Air Canada was forced to ground its planes last week due to a similar problem with its communications system, which delayed nearly half its flights.
The airline said the issue it experienced this Thursday was in the “same systems as that of May 25, but it was unrelated.”
“We have been in the process of upgrading this system using a third-party supplier’s technology. Air Canada will continue to work with the manufacturer to ensure stability in the system in the future,” it said.
“We apologize for the impact on our customers and appreciate their patience. We are working hard to get people on their way as soon as possible.”
Air Canada flight delays at Toronto Pearson | CTV News – CTV News Toronto
Several Air Canada flights are delayed at Toronto Pearson International Airport due to a temporary technical issue.
The Canadian airline said its system used to communicate with aircraft and monitor operational performance is impacted. Flights were delayed all across the airline’s system as a result, a spokesperson for Air Canada confirmed to CTV News Toronto.
At around 1:30 p.m., the airline said the communicator system has “begun to stabilize,” with flights continuing to move “although still at a lower than normal rate.”
“As a result, customers may experience delays and in some instances cancellations as we move through recovery,” the statement reads.
Greater Toronto Airports Authority media manager Rachel Bertone told CTV News Toronto that Toronto Pearson passengers are encouraged to check their flight status before making their way to the airport.
“We have also put in place a flexible policy for those who wish to change their travel plans at no cost,” Air Canada said.
As of Thursday afternoon, numerous Air Canada flights initially scheduled to leave Toronto Pearson this morning have been delayed to the afternoon.
Plus, many of Air Canada’s flights headed to the Toronto airport from places like Orlando, Fla., Vancouver, B.C., and New York’s LaGuardia Airport, have been delayed.
In terms of cancellations, however, just over two per cent of departures and roughly 3.5 per cent of arrivals have been cancelled – though it should be noted these percentages include all airlines.
“We apologize to those affected, and appreciate their patience,” the statement reads.
This is the second time in a week that Air Canada has suffered a technical issue with its computer system, which delayed nearly half of all its flights.
The airline confirmed in its statement, “The issue today was in the same systems as that of May 25, but it was unrelated.”
Air Canada has not said how long the technical issue is expected to last, but said they are “working hard” to get fliers on their way as quickly as they can.
Air Canada flight communicator system breaks down, causing widespread delays – CBC.ca
Air Canada is experiencing an issue with one of its internal systems, leading to flight delays across its network.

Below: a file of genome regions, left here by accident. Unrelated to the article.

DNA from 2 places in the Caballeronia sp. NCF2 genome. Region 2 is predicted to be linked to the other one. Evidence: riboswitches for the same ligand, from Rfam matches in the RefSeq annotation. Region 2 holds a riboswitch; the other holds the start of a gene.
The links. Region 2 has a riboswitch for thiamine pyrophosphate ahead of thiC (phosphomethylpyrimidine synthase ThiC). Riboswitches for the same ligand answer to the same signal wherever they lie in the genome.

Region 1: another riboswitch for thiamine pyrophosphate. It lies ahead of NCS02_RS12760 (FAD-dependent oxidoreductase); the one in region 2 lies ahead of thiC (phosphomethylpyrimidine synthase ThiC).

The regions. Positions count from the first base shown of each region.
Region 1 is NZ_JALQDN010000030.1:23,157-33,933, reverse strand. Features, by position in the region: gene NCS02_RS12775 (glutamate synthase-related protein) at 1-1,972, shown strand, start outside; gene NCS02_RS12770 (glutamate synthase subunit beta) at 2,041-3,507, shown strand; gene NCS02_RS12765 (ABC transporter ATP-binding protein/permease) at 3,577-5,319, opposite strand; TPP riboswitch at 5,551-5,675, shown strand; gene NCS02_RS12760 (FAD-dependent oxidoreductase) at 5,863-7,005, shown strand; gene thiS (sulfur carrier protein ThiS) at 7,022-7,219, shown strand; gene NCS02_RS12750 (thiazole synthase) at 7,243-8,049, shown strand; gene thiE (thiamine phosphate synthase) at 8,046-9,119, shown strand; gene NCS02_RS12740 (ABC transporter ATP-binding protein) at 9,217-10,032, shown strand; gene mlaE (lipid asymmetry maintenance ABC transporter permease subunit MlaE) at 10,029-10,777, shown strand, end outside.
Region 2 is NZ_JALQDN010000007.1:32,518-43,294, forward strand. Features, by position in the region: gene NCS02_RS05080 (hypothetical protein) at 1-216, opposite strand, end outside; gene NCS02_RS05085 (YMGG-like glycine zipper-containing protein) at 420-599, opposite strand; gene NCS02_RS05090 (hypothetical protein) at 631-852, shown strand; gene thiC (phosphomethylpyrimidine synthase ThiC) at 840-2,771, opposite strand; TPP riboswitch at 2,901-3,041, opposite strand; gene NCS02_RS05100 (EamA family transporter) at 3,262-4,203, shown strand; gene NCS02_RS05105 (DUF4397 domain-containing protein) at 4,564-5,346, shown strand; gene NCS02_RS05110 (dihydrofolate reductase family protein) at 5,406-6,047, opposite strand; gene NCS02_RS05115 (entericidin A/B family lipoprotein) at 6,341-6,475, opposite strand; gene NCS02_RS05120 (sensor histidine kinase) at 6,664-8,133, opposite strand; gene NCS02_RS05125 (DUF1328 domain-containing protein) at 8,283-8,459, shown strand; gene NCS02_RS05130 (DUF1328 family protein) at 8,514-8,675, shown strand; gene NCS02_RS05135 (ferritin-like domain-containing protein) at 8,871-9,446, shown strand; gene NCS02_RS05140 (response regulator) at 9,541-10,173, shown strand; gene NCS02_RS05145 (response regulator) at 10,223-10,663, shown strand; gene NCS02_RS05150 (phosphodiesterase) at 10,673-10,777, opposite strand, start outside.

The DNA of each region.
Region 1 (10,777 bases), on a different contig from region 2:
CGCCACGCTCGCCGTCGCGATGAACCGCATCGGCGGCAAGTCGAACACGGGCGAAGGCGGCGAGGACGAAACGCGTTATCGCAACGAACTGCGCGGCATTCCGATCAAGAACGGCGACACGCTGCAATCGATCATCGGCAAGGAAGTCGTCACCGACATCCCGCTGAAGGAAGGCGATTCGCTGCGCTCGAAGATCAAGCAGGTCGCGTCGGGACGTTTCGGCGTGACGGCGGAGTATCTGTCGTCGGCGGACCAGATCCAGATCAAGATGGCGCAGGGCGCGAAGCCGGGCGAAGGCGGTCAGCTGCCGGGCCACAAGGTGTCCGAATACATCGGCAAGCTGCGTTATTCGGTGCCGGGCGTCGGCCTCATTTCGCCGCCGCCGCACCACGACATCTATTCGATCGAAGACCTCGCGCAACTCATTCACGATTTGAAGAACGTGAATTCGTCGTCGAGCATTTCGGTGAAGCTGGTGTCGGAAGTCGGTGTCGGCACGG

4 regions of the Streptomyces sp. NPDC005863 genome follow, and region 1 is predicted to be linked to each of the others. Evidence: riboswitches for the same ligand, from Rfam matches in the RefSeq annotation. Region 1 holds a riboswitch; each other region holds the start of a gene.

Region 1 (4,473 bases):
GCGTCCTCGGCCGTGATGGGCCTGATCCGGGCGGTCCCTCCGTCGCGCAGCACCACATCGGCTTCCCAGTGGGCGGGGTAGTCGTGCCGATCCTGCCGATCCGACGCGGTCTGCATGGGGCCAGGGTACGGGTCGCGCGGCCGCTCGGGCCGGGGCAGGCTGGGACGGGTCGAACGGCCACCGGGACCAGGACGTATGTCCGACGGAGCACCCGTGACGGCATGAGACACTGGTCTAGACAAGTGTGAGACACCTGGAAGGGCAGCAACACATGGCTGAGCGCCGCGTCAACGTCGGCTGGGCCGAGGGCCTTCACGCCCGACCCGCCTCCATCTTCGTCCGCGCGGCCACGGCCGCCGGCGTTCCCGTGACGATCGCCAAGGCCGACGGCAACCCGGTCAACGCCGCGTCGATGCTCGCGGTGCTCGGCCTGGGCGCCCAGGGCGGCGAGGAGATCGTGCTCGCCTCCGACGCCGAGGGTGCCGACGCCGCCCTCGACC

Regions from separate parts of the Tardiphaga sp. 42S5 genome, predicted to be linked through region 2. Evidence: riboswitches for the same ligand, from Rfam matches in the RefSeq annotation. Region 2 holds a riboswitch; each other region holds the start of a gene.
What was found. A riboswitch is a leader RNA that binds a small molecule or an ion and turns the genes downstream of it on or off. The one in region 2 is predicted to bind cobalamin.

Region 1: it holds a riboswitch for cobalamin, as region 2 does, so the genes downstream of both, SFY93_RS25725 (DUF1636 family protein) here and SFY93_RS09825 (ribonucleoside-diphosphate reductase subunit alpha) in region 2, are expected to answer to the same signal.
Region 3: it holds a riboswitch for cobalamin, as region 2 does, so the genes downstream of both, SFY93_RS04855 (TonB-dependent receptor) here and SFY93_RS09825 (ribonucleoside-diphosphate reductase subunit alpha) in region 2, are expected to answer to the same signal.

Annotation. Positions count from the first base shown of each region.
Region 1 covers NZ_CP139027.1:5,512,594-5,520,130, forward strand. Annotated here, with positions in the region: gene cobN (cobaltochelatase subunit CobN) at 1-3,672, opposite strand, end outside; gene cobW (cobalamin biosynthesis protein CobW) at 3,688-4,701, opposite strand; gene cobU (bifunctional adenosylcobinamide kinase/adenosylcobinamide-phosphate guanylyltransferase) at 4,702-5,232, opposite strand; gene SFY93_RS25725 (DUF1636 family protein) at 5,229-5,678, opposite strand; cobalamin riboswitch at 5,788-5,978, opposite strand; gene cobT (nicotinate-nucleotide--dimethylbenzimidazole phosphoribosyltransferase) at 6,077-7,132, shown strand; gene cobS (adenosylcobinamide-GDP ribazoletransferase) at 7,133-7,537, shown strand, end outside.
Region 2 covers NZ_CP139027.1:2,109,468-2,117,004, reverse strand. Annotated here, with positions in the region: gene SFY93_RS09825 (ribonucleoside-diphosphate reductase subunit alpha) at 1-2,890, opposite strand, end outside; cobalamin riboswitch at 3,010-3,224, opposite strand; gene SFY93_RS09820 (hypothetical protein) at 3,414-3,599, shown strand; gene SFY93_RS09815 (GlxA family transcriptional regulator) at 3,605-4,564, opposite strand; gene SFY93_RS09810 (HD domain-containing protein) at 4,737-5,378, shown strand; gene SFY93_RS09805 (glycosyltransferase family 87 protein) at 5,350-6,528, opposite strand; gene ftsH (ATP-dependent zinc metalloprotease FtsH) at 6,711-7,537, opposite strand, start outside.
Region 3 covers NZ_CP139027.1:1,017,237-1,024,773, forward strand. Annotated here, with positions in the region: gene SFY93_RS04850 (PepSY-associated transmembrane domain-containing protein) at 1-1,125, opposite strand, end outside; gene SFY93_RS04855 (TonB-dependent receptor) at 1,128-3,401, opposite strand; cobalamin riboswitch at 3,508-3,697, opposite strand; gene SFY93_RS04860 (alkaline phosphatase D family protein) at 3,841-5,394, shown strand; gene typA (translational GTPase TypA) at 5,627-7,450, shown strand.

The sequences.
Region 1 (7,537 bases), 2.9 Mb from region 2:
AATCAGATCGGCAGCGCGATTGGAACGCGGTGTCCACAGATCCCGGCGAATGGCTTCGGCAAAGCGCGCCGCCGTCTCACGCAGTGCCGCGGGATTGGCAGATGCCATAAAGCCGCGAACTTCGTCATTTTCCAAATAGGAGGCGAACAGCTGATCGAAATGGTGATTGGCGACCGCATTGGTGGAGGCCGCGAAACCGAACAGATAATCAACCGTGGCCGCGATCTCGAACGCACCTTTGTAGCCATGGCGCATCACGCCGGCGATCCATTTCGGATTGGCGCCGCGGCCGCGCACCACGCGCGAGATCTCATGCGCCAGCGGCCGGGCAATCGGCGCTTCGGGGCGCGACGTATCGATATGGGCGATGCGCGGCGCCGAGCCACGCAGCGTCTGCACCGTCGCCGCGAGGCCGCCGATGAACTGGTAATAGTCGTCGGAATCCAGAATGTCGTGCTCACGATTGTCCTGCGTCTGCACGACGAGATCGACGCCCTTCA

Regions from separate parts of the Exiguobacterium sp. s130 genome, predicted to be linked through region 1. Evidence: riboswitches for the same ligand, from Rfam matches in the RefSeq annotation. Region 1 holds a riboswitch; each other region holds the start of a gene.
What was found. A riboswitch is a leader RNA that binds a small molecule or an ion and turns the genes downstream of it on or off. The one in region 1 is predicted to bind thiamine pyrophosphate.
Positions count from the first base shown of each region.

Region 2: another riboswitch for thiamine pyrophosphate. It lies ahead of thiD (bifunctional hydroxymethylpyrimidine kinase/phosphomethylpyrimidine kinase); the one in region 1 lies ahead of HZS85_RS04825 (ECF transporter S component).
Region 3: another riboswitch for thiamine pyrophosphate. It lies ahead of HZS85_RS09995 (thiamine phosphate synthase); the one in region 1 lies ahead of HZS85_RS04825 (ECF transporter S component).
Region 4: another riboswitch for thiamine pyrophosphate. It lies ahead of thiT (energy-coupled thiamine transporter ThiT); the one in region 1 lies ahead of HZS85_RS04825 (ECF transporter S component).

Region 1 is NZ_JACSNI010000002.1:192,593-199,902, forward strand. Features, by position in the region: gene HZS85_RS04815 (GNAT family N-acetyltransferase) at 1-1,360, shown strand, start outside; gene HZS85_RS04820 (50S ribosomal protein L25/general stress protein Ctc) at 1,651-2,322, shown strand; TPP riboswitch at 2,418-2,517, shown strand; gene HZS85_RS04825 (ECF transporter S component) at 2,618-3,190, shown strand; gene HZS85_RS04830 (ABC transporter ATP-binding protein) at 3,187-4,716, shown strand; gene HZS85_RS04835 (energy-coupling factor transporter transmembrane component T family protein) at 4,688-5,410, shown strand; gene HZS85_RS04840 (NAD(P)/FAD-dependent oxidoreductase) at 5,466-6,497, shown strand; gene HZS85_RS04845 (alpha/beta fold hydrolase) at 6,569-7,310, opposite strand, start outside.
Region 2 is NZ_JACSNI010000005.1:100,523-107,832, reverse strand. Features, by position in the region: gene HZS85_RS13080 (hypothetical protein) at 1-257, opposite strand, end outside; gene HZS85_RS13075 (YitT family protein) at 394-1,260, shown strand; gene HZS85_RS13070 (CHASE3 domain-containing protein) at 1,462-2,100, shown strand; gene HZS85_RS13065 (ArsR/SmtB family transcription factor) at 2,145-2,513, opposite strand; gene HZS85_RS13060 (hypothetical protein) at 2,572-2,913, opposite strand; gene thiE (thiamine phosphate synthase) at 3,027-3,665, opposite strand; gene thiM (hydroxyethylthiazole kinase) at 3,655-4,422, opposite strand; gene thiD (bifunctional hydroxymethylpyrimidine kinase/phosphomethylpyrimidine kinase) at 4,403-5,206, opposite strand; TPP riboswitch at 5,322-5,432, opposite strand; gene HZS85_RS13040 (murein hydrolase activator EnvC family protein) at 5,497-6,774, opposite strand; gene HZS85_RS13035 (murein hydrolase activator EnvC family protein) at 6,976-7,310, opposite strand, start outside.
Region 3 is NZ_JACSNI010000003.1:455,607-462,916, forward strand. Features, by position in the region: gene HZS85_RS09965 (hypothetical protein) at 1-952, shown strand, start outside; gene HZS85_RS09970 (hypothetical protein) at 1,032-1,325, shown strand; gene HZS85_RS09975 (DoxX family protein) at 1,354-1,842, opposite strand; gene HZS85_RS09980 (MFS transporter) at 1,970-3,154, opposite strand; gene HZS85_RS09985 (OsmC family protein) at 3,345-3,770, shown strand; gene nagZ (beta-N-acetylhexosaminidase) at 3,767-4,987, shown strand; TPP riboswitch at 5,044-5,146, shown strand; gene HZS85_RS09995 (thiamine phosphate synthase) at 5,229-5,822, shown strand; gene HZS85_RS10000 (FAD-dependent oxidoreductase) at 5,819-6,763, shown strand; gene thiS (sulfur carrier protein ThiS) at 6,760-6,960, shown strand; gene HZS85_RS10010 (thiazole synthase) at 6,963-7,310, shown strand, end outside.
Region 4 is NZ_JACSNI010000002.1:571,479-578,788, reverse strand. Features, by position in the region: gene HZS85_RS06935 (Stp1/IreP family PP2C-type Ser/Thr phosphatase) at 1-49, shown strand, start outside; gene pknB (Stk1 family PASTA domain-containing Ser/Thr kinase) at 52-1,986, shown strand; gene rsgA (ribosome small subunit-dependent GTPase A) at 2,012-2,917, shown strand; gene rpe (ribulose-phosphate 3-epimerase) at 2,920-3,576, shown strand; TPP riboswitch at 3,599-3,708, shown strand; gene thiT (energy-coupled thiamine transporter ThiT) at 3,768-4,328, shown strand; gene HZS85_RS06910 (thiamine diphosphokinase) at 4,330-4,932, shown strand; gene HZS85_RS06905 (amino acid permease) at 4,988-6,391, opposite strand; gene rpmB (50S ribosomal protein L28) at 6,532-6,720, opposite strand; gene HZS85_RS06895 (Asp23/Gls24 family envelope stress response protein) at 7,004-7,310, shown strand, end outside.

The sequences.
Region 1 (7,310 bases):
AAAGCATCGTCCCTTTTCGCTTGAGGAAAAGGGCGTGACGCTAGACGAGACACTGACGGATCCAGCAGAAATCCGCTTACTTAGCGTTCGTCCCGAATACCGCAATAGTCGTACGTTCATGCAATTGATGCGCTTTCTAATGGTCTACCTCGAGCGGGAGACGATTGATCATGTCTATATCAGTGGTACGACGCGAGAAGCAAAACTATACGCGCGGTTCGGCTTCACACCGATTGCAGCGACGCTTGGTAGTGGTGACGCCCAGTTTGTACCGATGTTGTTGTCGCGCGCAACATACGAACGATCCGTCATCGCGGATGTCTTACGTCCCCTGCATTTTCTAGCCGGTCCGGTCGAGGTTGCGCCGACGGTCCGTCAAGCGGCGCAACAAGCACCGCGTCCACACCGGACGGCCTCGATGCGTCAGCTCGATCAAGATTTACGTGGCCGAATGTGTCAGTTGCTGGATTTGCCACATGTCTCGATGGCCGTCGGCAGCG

The airline said Thursday it is “experiencing a temporary technical issue with its communicator system, one of the systems that we use to communicate with aircraft and monitor operational performance.”
The issue is causing delays across the system, with 234 flights delayed so far on Thursday and 34 cancellations, according to FlightAware.com. That’s about 44 per cent of the airline’s daily load.
Air Canada’s flanker brand Rouge is also impacted, with 78 delays, or 52 per cent of its flights, as well as 11 cancellations.
It’s the second time in less than a week that the airline has been hit by a problem with its communicator system that caused delays or cancellations. On May 25, U.S. aviation regulator the FAA ordered a ground stop of all Air Canada flights due to unspecified internal computer issues. The outage lasted a little over an hour.
Air Canada says the impacted system is the same as the one from last week, but says the two outages are “unrelated.”
“We have been in the process of upgrading this system using a third-party supplier’s technology. Air Canada will continue to work with the manufacturer to ensure stability in the system in the future.”
Duncan Dee, a former executive at the airline, described the affected system as an “electronic tracking system to allow them to identify the location of their aircraft at any given time within their network.”
“It’s the system which allows them to track their aircraft and to communicate with flights in a more automated way,” he told CBC News.
He was scheduled to fly on an Air Canada flight himself on Thursday and said it was disheartening to see the system fail twice “in such a short period of time. This isn’t something that happens very regularly … because obviously systems aren’t supposed to go down and certainly not to go down so soon, one after the other.”
Government monitoring situation
Early in the afternoon, the airline said the system has begun to “stabilize” but is not yet back to normal and delays continue.
The airline is advising anyone who is supposed to fly today to check the status of their flight before heading to the airport.
“We are working hard to rectify this situation,” the airline told CBC News in an emailed statement. “We apologize to those affected, and appreciate their patience.”
Transport Minister Omar Alghabra said he has been in constant contact with the airline and has been assured that the company is doing everything it can.
“I encourage them to get it up as quickly as possible,” Alghabra said. “They understand the consequences of these delays … they are working on restoring it as quickly as possible.”
Last month, the government tabled new rules designed to make it harder for airlines to wriggle out of compensating passengers for costly delays and cancellations. Those rules have yet to be tabled, but Alghabra said what’s happening on Thursday would be covered by existing rules since it’s being caused by something the airline can control.
“Based on current rules, passengers are protected,” he said. “Air Canada has obligations to passengers.”